Remembering Herbert Herman on Yom Kippur

Herbert Herman, an original member of the Humanistic Jewish Havurah of Southwest Florida, passed away on June 12. He leaves his wife Dr. Suzanne Hammersberg Herman, sons Dr. Clifford Herman and David Herman, stepson Grant Hammersberg and six grandchildren.

We especially remember him at the time of the High Holidays because Herbert played an important role in the first Humanistic Jewish commemorations of Yom Kippur in Southwest Florida. At that time, a young Humanistic Jewish Rabbi, Jeffrey Falick, traveled to Naples from Miami to lead our services, but only after Herbert was able to acquire an appropriate venue for this momentous event.

The following year, we had no rabbi to lead our ceremony, but Herbert came forward and created the Nizkor (“Let us remember”) service, a ceremony used by Humanistic Jews at the close of our Yom Kippur commemoration. A Nizkor service affirms that human beings preserve the memory of the dead. Thus, at the approach of Yom Kippur, we have a lasting memory of Herbert Herman’s contribution to the Humanistic Jewish community in SW Florida.

For Humanistic Jews, Rosh Hashanah is a time of renewal, reflection and new beginnings. Additionally, Humanistic Jews interpret this holiday as a time for self-judgment and as an affirmation of human power and human dignity. It is a time to consider the possibilities for change, for improvement, for happiness, that human beings can create for themselves. Rosh Hashanah marks a turning point, a separation between what was and what will be.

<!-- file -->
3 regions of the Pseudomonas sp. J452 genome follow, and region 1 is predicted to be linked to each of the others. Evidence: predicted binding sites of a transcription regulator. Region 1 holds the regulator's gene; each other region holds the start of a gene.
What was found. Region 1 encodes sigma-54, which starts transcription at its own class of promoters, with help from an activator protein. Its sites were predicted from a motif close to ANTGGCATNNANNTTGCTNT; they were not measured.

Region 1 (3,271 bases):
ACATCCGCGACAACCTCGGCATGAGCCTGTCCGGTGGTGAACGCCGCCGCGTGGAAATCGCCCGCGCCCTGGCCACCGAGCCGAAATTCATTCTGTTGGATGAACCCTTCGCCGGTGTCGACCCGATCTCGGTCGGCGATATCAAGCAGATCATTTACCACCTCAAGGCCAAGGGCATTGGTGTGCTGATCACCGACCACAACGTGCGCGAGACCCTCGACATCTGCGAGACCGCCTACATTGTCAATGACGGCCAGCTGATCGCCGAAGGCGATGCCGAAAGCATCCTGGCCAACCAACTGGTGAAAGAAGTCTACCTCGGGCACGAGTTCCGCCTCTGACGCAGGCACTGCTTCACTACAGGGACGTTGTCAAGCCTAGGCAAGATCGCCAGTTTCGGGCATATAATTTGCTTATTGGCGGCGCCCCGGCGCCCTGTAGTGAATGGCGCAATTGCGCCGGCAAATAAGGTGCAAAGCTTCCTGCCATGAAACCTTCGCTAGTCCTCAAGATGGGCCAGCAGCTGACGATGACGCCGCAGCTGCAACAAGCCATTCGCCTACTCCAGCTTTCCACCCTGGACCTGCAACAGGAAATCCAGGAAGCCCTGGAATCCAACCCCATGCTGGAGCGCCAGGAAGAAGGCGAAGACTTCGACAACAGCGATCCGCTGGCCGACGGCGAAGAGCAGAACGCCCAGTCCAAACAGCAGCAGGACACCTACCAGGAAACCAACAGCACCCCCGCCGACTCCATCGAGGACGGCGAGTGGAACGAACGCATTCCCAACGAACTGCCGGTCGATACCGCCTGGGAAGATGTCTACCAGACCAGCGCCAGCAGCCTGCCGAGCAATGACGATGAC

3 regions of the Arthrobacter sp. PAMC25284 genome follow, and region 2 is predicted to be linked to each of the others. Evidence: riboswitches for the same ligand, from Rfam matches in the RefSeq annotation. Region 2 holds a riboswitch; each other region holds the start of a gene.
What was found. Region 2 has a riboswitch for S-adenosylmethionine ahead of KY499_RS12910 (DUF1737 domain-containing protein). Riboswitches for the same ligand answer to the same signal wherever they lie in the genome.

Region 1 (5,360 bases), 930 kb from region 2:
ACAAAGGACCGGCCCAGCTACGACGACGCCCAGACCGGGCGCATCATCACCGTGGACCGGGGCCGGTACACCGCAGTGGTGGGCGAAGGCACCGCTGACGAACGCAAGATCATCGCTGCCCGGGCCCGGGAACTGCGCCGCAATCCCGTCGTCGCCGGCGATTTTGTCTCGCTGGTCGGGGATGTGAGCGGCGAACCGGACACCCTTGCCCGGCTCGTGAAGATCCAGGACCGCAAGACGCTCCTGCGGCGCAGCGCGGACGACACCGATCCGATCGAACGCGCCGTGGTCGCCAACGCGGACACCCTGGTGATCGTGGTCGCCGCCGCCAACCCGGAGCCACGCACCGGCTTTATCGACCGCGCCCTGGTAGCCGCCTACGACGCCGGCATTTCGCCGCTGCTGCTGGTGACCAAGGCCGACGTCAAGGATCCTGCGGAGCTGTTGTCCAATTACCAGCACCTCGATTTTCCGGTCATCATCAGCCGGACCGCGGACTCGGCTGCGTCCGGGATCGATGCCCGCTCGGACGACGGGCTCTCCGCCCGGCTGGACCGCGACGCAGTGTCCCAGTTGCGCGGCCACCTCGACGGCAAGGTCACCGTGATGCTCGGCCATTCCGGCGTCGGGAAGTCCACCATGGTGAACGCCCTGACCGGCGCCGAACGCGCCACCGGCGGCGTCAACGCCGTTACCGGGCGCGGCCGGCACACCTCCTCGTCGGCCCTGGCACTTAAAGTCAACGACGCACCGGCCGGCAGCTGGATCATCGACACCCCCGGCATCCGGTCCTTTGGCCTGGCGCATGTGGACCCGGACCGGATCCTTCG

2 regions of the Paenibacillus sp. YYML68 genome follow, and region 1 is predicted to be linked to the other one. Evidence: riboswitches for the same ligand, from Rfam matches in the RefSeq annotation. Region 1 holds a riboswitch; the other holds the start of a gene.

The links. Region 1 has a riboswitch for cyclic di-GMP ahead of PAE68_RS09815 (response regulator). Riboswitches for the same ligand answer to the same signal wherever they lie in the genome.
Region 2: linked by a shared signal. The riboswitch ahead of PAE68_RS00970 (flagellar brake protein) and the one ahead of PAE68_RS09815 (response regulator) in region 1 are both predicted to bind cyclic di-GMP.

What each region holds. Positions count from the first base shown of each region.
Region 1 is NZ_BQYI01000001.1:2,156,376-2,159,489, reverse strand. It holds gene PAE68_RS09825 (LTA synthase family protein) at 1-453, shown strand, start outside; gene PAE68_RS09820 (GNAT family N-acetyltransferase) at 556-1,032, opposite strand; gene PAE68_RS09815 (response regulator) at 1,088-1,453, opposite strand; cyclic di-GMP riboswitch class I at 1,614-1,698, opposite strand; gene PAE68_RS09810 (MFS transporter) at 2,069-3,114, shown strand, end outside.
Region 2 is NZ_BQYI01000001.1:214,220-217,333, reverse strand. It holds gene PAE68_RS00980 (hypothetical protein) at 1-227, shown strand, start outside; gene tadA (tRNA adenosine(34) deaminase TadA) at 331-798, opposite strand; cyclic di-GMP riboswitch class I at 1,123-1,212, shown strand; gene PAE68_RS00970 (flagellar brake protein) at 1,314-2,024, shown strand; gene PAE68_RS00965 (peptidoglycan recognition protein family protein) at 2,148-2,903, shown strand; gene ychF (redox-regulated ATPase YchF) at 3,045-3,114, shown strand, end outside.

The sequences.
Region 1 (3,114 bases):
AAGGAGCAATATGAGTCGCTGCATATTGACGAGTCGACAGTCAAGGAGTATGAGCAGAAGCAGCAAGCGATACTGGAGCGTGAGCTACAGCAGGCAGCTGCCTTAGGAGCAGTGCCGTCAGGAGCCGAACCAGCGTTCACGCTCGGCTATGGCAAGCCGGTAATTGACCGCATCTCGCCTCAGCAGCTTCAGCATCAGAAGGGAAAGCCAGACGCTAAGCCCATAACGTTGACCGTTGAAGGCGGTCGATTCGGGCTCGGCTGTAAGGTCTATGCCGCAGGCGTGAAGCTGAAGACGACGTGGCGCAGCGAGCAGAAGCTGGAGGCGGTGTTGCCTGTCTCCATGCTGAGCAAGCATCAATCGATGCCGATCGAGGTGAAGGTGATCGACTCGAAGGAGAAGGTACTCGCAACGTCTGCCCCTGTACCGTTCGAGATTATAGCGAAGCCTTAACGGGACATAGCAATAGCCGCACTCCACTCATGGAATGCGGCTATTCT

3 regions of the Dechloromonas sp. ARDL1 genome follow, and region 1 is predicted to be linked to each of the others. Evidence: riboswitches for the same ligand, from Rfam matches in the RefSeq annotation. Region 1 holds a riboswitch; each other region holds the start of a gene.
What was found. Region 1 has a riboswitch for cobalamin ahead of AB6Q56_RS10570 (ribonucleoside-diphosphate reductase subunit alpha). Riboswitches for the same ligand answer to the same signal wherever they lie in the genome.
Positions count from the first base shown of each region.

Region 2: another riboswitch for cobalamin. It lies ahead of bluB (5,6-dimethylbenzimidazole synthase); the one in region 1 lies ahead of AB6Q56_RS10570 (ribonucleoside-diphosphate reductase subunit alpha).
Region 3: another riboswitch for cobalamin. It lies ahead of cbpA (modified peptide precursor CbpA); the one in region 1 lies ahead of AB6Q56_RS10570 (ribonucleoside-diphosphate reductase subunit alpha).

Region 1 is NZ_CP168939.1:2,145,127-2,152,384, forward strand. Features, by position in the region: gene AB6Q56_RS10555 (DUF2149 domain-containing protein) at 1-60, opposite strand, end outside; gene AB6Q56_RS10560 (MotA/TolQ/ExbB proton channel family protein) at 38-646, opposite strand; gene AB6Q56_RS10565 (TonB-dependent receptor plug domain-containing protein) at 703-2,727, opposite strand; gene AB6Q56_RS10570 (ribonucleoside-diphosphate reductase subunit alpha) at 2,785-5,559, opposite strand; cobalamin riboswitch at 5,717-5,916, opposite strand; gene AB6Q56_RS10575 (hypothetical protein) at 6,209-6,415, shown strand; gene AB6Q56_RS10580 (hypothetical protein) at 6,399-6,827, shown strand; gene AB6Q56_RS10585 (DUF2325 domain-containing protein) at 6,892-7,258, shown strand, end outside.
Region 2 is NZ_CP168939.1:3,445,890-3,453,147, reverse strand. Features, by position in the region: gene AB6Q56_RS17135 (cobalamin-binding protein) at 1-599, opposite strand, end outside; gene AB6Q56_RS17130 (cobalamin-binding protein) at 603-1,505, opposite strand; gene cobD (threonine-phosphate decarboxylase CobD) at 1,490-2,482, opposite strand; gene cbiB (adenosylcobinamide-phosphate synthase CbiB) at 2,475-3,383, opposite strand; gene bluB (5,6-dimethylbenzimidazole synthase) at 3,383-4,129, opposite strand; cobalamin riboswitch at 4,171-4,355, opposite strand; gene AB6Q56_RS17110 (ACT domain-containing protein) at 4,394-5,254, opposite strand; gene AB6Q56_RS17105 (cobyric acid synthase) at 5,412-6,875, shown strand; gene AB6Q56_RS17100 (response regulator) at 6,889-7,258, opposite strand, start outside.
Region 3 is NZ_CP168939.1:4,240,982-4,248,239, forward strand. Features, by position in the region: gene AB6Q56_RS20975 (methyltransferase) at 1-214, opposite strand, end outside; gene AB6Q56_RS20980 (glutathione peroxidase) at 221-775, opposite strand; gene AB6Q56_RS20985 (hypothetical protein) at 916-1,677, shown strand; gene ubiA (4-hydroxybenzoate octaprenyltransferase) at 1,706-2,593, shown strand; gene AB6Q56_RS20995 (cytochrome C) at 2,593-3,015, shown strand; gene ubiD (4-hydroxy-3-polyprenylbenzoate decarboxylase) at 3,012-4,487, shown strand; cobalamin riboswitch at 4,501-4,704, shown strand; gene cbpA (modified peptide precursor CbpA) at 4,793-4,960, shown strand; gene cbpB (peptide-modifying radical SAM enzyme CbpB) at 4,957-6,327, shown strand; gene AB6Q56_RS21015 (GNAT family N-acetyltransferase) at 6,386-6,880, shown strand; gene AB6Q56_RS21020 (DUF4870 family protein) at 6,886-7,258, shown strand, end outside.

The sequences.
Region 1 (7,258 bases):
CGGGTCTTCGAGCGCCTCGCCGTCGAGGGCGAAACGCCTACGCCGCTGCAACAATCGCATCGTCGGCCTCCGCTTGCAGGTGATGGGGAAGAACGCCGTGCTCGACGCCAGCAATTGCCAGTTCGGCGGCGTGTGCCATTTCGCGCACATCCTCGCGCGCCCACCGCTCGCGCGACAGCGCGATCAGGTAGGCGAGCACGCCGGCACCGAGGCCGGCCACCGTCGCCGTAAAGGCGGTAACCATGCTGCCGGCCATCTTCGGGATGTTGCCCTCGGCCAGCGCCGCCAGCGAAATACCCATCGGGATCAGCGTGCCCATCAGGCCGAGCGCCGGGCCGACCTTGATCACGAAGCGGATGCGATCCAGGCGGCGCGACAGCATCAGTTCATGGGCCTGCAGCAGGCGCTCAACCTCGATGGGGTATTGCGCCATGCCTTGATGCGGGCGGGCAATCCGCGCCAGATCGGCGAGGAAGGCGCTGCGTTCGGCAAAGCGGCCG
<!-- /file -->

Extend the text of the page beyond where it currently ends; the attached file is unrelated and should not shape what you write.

Yom Kippur climaxes the self-examination begun on Rosh Hashanah. It is a time of self-forgiveness and forgiveness of others.

Herbert Herman identified himself as a secular Humanistic Jew long before I met him. He had had an opportunity to meet and hear Rabbi Sherwin Wine, the founder of our movement, and was thoroughly impressed with the unique philosophy espoused by Rabbi Wine. Herbert immediately affiliated with the Society for Humanistic Judaism, our national organization, even though there was no organized Humanistic Jewish community in all South Florida. When the Humanistic Jewish Havurah was in its formation, Herbert was delighted to become an important supporting player at its birth.

What made Herbert the epitome of a secular humanistic Jew?

Most important was his belief in the value of every human being. He sought the best for all in society and to foster the best in every person with whom he came into contact. I, as well as others, were the recipients of his praise and his encouragement to reach higher and achieve to the best of our ability.

He maintained an unshakable belief in the human potential. As he clearly asserted in a letter to the editor of the Naples Daily News earlier this year, “I assumed that individuals are rational beings who can think intelligently and who will act wisely when they know the evidence.”

Herbert recognized that mortality is an unavoidable and final event. Life is valuable because it does not go on forever. Happiness is an urgent matter because it will not be available after we die. To accept this truth is to live courageously and generously even in the face of one’s personal tragedies.

To recognize one’s mortality is not to admit defeat but to acknowledge the necessity of finding in this world and in this life all possible purpose and meaning rather than to await fulfillment in the hereafter. It is to understand the nature of humankind which possesses a capability for independence, power, freedom and, hence, dignity.

Humans are masters of their destiny, but not forever.